At the outset, we note that "[t]he establishment of hourly rates in awarding attorneys' fees is within the discretion of the trial judge who is familiar with the case and the prevailing rates in the area." Lucero v. City of Trinidad, 815 F.2d 1384, 1385 (10th Cir. 1987) (quoting Gurule v. Wilson, 635 F.2d 782, 794 (10th Cir. 1980)). The burden is on the fee applicant to establish the reasonableness of the attorney fee award under § 1988. Lucero v. City of Trinidad, 815 F.2d at 1385. And the district court must "provide a concise but clear explanation of its reasons for the fee award." Hensley v. Eckerhart, 461 U.S. 424, 437, 103 S.Ct. 1933, 1941, 76 L.Ed.2d 40 (1983); Ramos v. Lamm, 713 F.2d 546, 552 (10th Cir. 1983). In our role as a court of review, we will overturn the district court award "only if it represents an abuse of discretion." Mares v. Credit Bur. of Raton, 801 F.2d 1197, 1201 (10th Cir. 1986).
Cornish first asserts that the district court abused its discretion by failing to award him his full hourly rate for the nine hours of driving time he expended traveling between Colorado Springs and Denver for court appearances. The issue of appropriate compensation for an attorney's non-productive driving time has not been specifically addressed by this court before.
Cornish argues that customary practice is to charge the full hourly rate for driving time and that the court ignored uncontroverted evidence in the record to that effect. He urges us to adopt the standard employed by this court in Bee v. Greaves, 910 F.2d 686 (10th Cir. 1990), a case addressing the award of travel costs to an attorney traveling to and from court appearances. In Bee, we adopted a two-part inquiry. First, are the travel costs normally billed to a private client in the locality and, second, is the amount reasonable? Bee v. Greaves, 910 F.2d at 690.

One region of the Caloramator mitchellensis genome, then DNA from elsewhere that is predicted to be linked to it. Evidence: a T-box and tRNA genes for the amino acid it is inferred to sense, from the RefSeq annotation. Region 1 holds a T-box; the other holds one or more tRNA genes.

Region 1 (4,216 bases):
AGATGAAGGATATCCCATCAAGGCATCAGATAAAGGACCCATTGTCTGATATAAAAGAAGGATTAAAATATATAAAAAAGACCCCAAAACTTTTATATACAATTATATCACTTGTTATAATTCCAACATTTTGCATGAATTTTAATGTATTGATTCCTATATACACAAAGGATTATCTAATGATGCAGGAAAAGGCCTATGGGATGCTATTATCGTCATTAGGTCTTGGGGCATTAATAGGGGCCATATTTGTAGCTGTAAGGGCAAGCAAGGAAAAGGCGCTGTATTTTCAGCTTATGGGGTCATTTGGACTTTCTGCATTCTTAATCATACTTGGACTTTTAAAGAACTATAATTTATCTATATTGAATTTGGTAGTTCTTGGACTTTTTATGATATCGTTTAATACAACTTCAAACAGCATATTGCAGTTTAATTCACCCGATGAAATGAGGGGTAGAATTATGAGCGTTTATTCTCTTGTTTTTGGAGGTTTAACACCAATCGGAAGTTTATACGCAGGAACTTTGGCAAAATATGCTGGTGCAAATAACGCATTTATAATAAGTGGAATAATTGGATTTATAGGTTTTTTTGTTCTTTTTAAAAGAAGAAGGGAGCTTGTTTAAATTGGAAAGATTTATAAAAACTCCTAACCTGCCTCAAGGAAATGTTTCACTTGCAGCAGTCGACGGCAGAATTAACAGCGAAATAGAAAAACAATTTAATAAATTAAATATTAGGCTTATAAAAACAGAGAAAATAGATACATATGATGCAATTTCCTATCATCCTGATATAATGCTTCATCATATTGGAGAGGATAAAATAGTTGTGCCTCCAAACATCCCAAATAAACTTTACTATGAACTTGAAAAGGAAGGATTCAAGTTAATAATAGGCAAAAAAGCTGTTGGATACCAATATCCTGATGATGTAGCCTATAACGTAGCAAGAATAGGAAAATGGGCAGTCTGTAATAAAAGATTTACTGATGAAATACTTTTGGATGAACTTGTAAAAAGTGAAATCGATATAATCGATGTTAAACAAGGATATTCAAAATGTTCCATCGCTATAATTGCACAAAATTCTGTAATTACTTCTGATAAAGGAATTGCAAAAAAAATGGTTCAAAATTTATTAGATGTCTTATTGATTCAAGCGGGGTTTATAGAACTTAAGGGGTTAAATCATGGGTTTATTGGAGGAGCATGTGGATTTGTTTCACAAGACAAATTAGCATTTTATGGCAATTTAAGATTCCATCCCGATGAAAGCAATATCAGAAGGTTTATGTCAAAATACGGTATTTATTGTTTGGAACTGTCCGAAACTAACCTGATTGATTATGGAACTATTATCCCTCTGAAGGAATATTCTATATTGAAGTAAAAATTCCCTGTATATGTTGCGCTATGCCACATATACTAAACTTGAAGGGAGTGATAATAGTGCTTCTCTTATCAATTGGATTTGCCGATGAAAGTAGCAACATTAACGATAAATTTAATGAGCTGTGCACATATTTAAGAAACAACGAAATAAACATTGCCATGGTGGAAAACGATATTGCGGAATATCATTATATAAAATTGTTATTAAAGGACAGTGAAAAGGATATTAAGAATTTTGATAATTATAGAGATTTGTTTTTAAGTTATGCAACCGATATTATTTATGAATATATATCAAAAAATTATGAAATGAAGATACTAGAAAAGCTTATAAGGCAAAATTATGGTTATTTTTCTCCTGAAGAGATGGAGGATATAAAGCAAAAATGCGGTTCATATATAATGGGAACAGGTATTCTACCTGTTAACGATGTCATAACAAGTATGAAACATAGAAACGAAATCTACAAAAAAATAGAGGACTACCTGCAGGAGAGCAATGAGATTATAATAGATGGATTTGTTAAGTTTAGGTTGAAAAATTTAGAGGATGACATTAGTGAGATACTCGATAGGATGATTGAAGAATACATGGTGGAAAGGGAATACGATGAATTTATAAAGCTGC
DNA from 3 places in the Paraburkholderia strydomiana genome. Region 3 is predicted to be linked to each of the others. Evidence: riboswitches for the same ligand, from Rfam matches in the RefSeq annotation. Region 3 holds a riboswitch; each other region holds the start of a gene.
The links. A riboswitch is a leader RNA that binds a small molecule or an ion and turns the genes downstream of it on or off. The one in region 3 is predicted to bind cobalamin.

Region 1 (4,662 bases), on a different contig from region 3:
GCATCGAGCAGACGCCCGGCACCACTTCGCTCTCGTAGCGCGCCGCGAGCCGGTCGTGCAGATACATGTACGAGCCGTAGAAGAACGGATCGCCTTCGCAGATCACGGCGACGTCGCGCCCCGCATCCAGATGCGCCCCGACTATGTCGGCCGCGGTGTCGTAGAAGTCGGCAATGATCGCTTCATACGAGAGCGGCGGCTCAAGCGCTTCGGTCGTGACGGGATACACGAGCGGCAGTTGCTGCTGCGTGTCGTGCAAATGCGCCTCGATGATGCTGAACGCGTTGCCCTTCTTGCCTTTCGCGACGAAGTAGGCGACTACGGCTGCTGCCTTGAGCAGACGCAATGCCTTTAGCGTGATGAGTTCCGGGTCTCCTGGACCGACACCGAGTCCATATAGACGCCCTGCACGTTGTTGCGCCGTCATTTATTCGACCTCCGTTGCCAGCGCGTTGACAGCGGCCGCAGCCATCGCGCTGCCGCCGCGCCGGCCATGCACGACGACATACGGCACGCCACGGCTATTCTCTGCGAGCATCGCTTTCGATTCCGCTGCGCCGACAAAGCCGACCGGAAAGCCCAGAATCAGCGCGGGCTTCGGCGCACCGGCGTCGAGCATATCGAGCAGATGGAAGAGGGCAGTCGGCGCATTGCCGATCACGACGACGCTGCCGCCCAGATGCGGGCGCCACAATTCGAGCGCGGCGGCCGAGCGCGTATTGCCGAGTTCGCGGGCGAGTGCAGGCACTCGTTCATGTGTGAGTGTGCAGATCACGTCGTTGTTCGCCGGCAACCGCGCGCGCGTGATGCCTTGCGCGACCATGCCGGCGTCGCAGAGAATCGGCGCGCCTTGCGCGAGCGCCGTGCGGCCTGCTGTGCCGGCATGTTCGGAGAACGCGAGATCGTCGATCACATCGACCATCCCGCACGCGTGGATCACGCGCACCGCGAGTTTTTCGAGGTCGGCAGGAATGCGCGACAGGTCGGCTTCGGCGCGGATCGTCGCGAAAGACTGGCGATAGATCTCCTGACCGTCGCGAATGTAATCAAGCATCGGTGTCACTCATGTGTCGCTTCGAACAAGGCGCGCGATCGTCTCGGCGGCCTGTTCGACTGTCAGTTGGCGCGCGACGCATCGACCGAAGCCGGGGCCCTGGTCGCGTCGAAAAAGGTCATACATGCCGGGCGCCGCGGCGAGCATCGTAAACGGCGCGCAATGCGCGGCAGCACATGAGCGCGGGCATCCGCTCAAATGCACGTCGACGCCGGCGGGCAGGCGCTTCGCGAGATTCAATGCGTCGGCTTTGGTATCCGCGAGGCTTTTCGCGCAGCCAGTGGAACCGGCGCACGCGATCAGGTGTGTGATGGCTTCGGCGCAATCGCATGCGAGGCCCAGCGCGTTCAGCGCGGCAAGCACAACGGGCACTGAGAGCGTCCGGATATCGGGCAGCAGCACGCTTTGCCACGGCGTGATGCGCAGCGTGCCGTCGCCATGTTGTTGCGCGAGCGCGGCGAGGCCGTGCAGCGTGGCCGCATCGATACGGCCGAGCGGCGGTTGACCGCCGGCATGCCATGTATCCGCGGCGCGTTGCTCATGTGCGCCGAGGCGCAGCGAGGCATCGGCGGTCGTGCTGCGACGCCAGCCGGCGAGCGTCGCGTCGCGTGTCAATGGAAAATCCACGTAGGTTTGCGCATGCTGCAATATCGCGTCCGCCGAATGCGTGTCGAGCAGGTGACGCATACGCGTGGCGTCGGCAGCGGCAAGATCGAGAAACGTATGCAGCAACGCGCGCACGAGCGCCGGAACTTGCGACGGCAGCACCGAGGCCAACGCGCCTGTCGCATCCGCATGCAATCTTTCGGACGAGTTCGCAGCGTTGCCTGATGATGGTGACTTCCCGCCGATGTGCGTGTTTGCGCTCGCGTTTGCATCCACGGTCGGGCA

As to the first part of the inquiry, we agree with Cornish that "customary practice" in the locale is one factor that the trial court should consider in its determination. It is not, however, the only factor. See Ramos v. Lamm, 713 F.2d at 555. A district judge, for example, may also "turn to her own knowledge" to supplement the evidence. Bee v. Greaves, 910 F.2d at 689 n. 4. Once the court has examined the factors, it then determines whether the amount is reasonable. Id. at 690. The court must engage in both inquiries because such factors as "customary practice" are not always "reasonable."
One important part of determining the reasonableness of an attorney's fee is assessing the attorney's "billing judgment." Practicing attorneys know that not all time expended on a case is actually billed to the client. Thus, hours that are "excessive, redundant, or otherwise unnecessary" should not be compensated. Hensley v. Eckerhart, 461 U.S. at 434, 103 S.Ct. at 1940. Similarly, "no compensation is due for nonproductive time." Copeland v. Marshall, 641 F.2d 880, 891 (D.C. Cir. 1980). Under this analysis, we see no abuse of discretion in the trial court's determination that an attorney's driving time, while necessary, is essentially unproductive and, therefore, compensable at a reduced hourly rate.